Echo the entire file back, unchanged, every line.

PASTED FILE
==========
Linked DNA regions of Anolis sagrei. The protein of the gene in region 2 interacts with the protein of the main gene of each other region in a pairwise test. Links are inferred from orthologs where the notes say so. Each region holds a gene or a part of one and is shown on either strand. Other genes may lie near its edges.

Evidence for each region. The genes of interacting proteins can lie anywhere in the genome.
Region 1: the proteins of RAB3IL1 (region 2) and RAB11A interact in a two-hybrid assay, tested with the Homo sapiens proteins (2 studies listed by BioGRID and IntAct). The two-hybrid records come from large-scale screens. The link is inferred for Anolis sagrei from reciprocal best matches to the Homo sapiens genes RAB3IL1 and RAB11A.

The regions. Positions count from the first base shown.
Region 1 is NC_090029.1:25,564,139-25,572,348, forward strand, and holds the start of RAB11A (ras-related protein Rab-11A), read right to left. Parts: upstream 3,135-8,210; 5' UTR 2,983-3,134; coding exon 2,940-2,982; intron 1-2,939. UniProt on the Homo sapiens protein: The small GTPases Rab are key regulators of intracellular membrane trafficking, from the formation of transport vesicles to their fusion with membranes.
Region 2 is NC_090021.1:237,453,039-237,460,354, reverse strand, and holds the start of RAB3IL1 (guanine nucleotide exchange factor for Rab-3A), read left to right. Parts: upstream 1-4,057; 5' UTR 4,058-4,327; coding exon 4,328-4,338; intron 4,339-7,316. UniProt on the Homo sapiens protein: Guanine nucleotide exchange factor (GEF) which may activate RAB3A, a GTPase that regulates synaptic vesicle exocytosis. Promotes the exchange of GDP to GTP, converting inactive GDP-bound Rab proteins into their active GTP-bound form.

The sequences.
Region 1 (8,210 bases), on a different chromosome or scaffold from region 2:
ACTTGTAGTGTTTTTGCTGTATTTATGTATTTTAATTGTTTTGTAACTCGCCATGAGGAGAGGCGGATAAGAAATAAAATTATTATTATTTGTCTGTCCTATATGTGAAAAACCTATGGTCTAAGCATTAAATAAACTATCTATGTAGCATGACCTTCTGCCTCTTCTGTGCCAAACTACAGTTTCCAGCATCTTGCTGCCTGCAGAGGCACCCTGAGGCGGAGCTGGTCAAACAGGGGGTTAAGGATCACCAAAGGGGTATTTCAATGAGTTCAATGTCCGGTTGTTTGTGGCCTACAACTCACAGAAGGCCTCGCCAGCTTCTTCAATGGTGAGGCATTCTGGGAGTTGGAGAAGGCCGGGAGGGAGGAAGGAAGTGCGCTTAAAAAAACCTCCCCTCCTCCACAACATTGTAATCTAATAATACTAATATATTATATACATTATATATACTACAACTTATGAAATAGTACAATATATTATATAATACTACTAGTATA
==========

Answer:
Linked DNA regions of Anolis sagrei. The protein of the gene in region 2 interacts with the protein of the main gene of each other region in a pairwise test. Links are inferred from orthologs where the notes say so. Each region holds a gene or a part of one and is shown on either strand. Other genes may lie near its edges.

Evidence for each region. The genes of interacting proteins can lie anywhere in the genome.
Region 1: the proteins of RAB3IL1 (region 2) and RAB11A interact in a two-hybrid assay, tested with the Homo sapiens proteins (2 studies listed by BioGRID and IntAct). The two-hybrid records come from large-scale screens. The link is inferred for Anolis sagrei from reciprocal best matches to the Homo sapiens genes RAB3IL1 and RAB11A.

The regions. Positions count from the first base shown.
Region 1 is NC_090029.1:25,564,139-25,572,348, forward strand, and holds the start of RAB11A (ras-related protein Rab-11A), read right to left. Parts: upstream 3,135-8,210; 5' UTR 2,983-3,134; coding exon 2,940-2,982; intron 1-2,939. UniProt on the Homo sapiens protein: The small GTPases Rab are key regulators of intracellular membrane trafficking, from the formation of transport vesicles to their fusion with membranes.
Region 2 is NC_090021.1:237,453,039-237,460,354, reverse strand, and holds the start of RAB3IL1 (guanine nucleotide exchange factor for Rab-3A), read left to right. Parts: upstream 1-4,057; 5' UTR 4,058-4,327; coding exon 4,328-4,338; intron 4,339-7,316. UniProt on the Homo sapiens protein: Guanine nucleotide exchange factor (GEF) which may activate RAB3A, a GTPase that regulates synaptic vesicle exocytosis. Promotes the exchange of GDP to GTP, converting inactive GDP-bound Rab proteins into their active GTP-bound form.

The sequences.
Region 1 (8,210 bases), on a different chromosome or scaffold from region 2:
ACTTGTAGTGTTTTTGCTGTATTTATGTATTTTAATTGTTTTGTAACTCGCCATGAGGAGAGGCGGATAAGAAATAAAATTATTATTATTTGTCTGTCCTATATGTGAAAAACCTATGGTCTAAGCATTAAATAAACTATCTATGTAGCATGACCTTCTGCCTCTTCTGTGCCAAACTACAGTTTCCAGCATCTTGCTGCCTGCAGAGGCACCCTGAGGCGGAGCTGGTCAAACAGGGGGTTAAGGATCACCAAAGGGGTATTTCAATGAGTTCAATGTCCGGTTGTTTGTGGCCTACAACTCACAGAAGGCCTCGCCAGCTTCTTCAATGGTGAGGCATTCTGGGAGTTGGAGAAGGCCGGGAGGGAGGAAGGAAGTGCGCTTAAAAAAACCTCCCCTCCTCCACAACATTGTAATCTAATAATACTAATATATTATATACATTATATATACTACAACTTATGAAATAGTACAATATATTATATAATACTACTAGTATA